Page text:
Additions to Sections 3.9(6)(A)(vi) and 3.46(d)(1)(F) amend the RRC's existing authority to modify, suspend or terminate a disposal permit to allow such an action based on grounds that the injection is likely to be or has been determined to contribute to seismic activity. These actions would require notice to the well operator and a hearing. This amendment could allow the RRC to terminate permits, but could also be used to impose limits on injection rates and pressures or other conditions intended to mitigate any contribution to seismic activity.
For further information on this topic please contact Bob Greenslade at Norton Rose Fulbright LLP's Denver Office by telephone (+1 303 801 2700), fax (+1 303 801 2777) or email (email@example.com). Alternatively, contact Eva Fromm O'Brien or Jennifer Blair Caplan at Norton Rose Fulbright LLP's Houston Office by telephone (+1 713 651 5151), fax (+1 713 651 5246) or email (firstname.lastname@example.org or email@example.com). The Norton Rose Fulbright website can be accessed at www.nortonrosefulbright.com.
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(1) See www.rrc.state.tx.us/news/032814/.
(5) The RRC may still require that applicants submit pressure-front data, but this data will likely be requested only if the well is in an area "where conditions exist that may increase the risk that fluids will not be confined to the injection interval". See infra-text accompanying note 6. A 'pressure front' is defined as the zone of elevated pressure that the injection of fluids into the subsurface creates. A '10-year, five psi pressure front boundary' is defined as the boundary of increased pressure of five psi after 10 years of injection at the maximum requested permit injection volume.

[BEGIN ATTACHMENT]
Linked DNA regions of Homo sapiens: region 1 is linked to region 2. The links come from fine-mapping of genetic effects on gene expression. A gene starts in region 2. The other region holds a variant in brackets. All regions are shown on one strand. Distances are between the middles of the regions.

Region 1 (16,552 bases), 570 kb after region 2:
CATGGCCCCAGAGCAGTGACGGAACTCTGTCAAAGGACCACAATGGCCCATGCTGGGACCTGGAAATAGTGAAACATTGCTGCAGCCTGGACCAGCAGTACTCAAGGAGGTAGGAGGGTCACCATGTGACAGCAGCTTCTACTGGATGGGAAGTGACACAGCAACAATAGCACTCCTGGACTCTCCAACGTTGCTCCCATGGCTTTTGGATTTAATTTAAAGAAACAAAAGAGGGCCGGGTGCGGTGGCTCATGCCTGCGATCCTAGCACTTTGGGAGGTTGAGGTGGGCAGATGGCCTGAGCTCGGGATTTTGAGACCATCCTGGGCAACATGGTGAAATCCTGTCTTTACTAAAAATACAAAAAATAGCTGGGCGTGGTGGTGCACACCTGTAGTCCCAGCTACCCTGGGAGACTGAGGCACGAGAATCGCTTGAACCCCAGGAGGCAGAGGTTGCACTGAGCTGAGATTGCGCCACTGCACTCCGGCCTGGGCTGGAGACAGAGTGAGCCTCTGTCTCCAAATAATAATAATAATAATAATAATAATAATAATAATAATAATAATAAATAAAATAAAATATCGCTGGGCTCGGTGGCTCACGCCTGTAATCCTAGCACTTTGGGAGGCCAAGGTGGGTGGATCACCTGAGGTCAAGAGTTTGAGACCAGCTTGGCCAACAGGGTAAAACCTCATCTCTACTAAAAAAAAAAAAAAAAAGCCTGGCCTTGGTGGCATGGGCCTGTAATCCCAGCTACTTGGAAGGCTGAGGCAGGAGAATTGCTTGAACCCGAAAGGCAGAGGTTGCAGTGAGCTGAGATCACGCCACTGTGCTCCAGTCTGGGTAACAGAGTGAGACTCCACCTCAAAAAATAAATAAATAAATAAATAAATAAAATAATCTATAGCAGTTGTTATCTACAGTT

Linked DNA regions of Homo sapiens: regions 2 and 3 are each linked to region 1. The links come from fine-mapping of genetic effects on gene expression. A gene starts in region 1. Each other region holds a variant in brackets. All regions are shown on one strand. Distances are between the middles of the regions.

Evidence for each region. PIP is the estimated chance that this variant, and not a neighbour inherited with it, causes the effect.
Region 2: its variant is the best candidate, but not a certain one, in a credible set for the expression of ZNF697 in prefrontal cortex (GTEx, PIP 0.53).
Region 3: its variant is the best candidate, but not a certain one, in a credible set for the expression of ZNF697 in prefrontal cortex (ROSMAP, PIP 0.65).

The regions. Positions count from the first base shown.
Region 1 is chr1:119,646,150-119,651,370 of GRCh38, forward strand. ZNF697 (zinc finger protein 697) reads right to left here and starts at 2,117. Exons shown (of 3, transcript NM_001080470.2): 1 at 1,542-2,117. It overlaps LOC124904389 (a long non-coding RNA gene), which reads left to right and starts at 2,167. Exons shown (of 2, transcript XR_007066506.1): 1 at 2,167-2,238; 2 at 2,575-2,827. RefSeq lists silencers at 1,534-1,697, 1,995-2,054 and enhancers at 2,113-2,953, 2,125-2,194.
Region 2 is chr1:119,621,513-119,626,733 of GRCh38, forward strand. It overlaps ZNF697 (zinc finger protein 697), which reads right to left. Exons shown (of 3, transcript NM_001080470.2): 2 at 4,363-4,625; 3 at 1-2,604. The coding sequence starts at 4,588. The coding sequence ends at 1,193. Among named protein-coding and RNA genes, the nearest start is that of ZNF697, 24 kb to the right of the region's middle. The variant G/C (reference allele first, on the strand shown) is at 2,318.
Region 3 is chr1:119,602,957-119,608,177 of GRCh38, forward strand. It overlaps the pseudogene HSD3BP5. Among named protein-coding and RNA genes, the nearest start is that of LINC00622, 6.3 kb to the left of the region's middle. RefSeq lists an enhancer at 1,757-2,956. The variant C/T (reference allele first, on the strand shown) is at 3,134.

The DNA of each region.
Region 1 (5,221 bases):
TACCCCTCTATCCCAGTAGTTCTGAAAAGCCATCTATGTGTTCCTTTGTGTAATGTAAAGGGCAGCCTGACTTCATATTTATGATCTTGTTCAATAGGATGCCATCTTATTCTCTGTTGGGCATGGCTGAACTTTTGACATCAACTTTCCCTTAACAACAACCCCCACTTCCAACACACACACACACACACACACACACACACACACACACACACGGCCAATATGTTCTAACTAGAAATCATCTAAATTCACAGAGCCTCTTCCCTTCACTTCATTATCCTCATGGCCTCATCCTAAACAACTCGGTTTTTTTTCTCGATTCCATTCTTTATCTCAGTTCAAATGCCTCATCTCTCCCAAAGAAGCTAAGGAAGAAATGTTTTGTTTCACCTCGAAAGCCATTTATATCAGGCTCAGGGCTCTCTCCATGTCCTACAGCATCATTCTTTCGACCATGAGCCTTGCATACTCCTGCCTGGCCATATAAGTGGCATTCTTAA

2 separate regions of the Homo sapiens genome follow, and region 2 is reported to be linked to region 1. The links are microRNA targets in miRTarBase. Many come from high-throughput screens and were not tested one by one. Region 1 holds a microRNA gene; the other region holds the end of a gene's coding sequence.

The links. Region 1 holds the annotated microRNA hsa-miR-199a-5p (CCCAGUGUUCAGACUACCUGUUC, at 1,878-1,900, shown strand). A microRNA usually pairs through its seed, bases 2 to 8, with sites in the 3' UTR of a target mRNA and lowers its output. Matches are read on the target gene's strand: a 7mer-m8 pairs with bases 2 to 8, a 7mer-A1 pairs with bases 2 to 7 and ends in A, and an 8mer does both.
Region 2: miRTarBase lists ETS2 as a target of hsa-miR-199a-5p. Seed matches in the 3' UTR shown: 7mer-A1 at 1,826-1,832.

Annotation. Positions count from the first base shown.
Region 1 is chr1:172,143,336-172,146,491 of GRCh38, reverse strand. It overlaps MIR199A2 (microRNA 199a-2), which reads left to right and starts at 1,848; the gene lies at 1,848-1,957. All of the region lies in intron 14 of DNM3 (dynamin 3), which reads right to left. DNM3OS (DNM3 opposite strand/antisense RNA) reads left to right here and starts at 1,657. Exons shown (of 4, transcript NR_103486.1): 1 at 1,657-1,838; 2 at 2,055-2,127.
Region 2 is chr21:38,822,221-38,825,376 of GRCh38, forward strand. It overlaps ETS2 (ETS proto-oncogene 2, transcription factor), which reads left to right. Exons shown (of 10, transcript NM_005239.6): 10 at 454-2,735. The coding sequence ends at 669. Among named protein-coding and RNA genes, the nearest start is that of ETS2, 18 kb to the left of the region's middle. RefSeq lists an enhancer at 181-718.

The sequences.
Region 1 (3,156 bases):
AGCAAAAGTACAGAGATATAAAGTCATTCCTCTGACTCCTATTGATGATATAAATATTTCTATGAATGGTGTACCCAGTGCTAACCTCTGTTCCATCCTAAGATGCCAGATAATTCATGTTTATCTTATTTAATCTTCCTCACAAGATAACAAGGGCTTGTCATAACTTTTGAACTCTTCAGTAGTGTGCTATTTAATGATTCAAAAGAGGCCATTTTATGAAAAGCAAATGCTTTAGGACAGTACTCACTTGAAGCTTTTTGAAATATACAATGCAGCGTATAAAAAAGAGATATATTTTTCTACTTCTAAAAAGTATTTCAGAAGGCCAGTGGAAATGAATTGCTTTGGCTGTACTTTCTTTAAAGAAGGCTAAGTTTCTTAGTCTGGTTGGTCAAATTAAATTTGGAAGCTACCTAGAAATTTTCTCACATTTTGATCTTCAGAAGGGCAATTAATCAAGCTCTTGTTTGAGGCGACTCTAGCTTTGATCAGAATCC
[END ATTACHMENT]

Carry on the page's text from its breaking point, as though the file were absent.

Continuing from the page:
(6) The RRC identifies the following conditions as several factors that may increase the risk that fluids will not be confined to the injection interval: complex geology, proximity of the basement rock to the injection interval, transmissive faults and/or a history of seismic events in the area shown by information from the USGS.